Wow! Those are gigantic! I grew pink banana squash for the first time this year and I’ve been picking them when they are about 12 inches long. I was thinking that the more I picked them, the more the plant would produce. What do you think? Did your plant produce a lot of those big squash? Do you think the texture of the large squash is as smooth as in the smaller one? If you have any seeds from your gigantic squash, I would love some! Thank you!

    • Emily said,

      September 9, 2011 at 6:13 am

      At 12″, they resemble unusually tasty zucchini. They were also a pale yellow, with undeveloped seeds. These ate big enough to be turning pinkish orange, and the flesh is more similar to butternut squash. Very tasty and stringless. Curious to see how they’ll be when fully mature.

      These were really prolific – several squash per vine. I usually picked the small ones off and left one big one per vine. Picking the small ones did seem to encourage more flowering.

  5. Heather said,

    September 8, 2011 at 1:18 pm

    That’s beautiful. And really, really weird. I think I’m going to pin it on Pinterest. (And now I want to try some…)

  6. Alexia said,

    September 8, 2011 at 4:39 pm

    I love it! It’s so nice that you donate so much to the food pantry, too. But as for the others…here in Madison (WI) there are THREE different parties that I know of centered around winter squash (Squashfest, Squash Bash, and the Pumpkin Potluck) that have each been going on for at least 10 consecutive years. People get really creative with their dishes and you can learn lots of interesting new ways to use up your store of squashes — plus I bet you could foist a few off on people who want to cook something for the party if you really wanted to.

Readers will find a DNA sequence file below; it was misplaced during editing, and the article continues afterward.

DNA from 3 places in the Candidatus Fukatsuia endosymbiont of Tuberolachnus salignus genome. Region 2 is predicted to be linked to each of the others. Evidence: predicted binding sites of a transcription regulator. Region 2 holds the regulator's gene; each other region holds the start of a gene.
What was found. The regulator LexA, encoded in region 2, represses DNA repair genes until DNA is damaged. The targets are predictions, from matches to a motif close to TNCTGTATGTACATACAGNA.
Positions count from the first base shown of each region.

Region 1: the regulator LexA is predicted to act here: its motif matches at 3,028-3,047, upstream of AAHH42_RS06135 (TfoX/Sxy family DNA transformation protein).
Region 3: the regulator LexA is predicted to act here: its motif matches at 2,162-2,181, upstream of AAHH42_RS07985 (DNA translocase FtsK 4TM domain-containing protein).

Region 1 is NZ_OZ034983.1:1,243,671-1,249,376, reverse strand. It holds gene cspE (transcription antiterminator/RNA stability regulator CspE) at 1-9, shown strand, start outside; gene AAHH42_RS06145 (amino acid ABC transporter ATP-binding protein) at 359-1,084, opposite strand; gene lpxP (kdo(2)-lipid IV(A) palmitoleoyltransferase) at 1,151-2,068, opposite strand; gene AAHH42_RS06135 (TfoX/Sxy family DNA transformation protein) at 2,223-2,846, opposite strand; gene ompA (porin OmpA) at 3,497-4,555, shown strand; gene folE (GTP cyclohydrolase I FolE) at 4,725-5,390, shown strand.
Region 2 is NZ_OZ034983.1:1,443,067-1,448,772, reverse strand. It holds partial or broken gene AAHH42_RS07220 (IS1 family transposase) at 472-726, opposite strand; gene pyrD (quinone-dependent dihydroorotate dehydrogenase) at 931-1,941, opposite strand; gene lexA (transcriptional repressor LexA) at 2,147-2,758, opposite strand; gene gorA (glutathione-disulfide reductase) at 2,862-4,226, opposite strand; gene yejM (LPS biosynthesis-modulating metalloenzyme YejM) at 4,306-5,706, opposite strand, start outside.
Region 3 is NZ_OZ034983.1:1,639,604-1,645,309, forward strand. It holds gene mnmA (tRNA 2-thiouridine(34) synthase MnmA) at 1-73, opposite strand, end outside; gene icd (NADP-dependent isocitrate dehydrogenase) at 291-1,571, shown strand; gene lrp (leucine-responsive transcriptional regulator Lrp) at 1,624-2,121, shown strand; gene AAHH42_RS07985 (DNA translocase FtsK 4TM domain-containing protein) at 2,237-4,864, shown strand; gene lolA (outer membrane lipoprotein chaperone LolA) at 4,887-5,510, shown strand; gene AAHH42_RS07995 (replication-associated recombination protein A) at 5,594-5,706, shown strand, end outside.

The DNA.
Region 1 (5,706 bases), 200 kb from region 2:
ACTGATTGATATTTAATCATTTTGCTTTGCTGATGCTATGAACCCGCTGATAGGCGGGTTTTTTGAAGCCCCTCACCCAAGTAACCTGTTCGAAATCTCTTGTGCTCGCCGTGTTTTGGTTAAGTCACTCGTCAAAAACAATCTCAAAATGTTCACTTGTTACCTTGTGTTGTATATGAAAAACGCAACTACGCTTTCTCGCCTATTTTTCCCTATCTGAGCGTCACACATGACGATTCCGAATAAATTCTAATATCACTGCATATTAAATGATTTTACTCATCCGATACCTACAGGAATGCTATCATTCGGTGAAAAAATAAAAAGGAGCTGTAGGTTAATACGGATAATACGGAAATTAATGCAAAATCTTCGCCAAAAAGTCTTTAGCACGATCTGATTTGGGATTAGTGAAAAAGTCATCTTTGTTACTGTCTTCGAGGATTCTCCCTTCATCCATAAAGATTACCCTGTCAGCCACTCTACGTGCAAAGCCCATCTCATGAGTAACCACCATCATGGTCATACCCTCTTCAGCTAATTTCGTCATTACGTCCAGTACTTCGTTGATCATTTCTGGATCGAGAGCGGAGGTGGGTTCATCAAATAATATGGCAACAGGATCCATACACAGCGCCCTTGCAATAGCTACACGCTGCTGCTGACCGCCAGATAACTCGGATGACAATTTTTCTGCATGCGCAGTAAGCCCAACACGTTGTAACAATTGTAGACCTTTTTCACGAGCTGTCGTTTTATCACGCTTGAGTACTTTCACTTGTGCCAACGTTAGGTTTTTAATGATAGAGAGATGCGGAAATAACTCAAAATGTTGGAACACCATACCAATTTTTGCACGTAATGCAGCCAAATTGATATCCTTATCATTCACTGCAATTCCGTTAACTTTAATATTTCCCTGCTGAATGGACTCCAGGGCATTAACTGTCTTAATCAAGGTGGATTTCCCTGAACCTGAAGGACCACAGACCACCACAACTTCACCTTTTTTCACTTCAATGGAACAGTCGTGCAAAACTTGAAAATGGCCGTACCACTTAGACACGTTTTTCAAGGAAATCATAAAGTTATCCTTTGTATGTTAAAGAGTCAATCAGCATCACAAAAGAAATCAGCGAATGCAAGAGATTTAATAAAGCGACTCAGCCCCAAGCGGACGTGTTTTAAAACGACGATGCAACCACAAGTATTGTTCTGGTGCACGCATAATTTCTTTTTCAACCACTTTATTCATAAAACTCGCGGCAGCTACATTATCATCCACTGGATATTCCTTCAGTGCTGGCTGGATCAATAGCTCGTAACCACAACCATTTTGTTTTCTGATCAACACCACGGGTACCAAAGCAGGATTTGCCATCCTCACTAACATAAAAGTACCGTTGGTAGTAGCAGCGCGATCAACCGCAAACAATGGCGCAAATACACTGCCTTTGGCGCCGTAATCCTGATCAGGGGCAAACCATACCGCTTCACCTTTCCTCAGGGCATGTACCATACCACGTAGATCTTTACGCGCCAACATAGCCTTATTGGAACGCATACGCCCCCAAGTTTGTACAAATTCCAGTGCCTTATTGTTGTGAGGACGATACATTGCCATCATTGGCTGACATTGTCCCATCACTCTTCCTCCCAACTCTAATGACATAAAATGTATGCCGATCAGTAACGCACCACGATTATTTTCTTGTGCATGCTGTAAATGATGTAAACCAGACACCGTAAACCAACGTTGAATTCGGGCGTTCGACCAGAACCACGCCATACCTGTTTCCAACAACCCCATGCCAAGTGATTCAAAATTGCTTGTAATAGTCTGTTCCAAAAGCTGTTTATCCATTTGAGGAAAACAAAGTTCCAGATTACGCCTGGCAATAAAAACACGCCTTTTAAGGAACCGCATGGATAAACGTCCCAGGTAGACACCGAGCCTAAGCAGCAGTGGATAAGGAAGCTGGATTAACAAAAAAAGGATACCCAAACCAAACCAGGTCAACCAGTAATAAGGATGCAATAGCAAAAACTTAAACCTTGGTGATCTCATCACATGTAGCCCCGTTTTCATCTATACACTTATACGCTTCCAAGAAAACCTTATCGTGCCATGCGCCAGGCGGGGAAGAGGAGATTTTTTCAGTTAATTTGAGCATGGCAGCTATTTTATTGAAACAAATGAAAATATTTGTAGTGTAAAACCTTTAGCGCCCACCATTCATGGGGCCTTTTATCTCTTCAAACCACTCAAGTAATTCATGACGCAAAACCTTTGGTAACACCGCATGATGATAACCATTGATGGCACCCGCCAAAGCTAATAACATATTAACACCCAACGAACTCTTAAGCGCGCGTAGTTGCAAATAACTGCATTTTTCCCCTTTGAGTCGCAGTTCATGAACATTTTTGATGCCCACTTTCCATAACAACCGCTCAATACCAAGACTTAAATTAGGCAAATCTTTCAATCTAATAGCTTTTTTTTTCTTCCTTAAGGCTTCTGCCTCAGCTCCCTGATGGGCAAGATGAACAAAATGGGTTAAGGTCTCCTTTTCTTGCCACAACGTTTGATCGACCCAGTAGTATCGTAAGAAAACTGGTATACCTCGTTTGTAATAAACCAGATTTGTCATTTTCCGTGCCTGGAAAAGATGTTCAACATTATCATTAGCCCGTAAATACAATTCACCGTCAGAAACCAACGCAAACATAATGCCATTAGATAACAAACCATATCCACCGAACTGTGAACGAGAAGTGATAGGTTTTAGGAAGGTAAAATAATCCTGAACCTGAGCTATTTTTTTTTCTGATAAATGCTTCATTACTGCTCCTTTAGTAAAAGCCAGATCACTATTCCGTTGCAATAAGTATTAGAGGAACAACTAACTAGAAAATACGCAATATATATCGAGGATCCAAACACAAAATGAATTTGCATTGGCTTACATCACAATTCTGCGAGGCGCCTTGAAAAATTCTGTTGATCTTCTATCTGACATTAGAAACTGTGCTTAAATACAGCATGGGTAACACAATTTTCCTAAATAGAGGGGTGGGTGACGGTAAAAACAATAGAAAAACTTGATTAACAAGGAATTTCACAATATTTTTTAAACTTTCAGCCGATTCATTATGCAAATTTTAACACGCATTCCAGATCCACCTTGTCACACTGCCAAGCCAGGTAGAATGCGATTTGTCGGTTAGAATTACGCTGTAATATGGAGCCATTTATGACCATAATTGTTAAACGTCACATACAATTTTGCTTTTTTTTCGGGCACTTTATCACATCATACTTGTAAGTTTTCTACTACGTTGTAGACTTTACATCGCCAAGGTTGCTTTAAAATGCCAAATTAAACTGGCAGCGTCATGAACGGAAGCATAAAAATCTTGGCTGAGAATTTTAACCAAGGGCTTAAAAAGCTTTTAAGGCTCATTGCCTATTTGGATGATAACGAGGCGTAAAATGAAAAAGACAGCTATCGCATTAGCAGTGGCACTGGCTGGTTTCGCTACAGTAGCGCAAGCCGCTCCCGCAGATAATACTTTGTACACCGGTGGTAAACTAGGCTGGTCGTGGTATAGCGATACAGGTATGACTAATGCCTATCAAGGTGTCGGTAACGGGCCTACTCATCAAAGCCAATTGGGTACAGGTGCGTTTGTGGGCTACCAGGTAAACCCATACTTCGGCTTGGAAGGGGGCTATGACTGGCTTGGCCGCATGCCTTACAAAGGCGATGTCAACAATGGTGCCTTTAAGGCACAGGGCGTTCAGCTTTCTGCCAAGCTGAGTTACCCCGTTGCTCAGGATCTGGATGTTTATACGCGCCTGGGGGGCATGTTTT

7. September 8, 2011 at 8:21 pm

    Holy Smokes! Those suckers are giants! I’m going to have to try that next year. How was it for bugs and disease? I’d love to get some seed if you decide to save some and share.

    • Emily said,

      September 9, 2011 at 6:09 am

      About half of it got vine borers, but almost all the vines survived. I poked at the borers with an unbent paper clip and/or small sticks inside the vines, and the vines had set down enough ancillary roots to survive the disruption.

  8. September 8, 2011 at 8:31 pm

    […] Eleanor on September 8, 2011 in Food Security, Gardening, Local Food, Resilience Emily over at Eat Close To Home has a review of her pink banana squash.  You have to check it out.  They are so big they […]

  9. Michael said,

    November 29, 2012 at 3:29 pm

    I live in Ann Arbor and I was thinking of making a Veggieducken ( for a Thanksgiving reprisal with some friends, but I’ve never seen a banana squash in this area before. You didn’t happen to grow any this year or know where else to find them?

    • Emily said,

      November 30, 2012 at 11:31 am

      I have seen them at the A2 farmers’ market this year. Smaller than 27 lb, but still big. I think Busch’s in Dexter had some this year, too. Arbor Farms had some last year. They are starting to show up in displays of “heirloom pumpkins” and random hard squash. Thing is, I think they are all gone now that Halloween and Thanksgiving are past. :/ (I didn’t have a garden this year, due to moving.)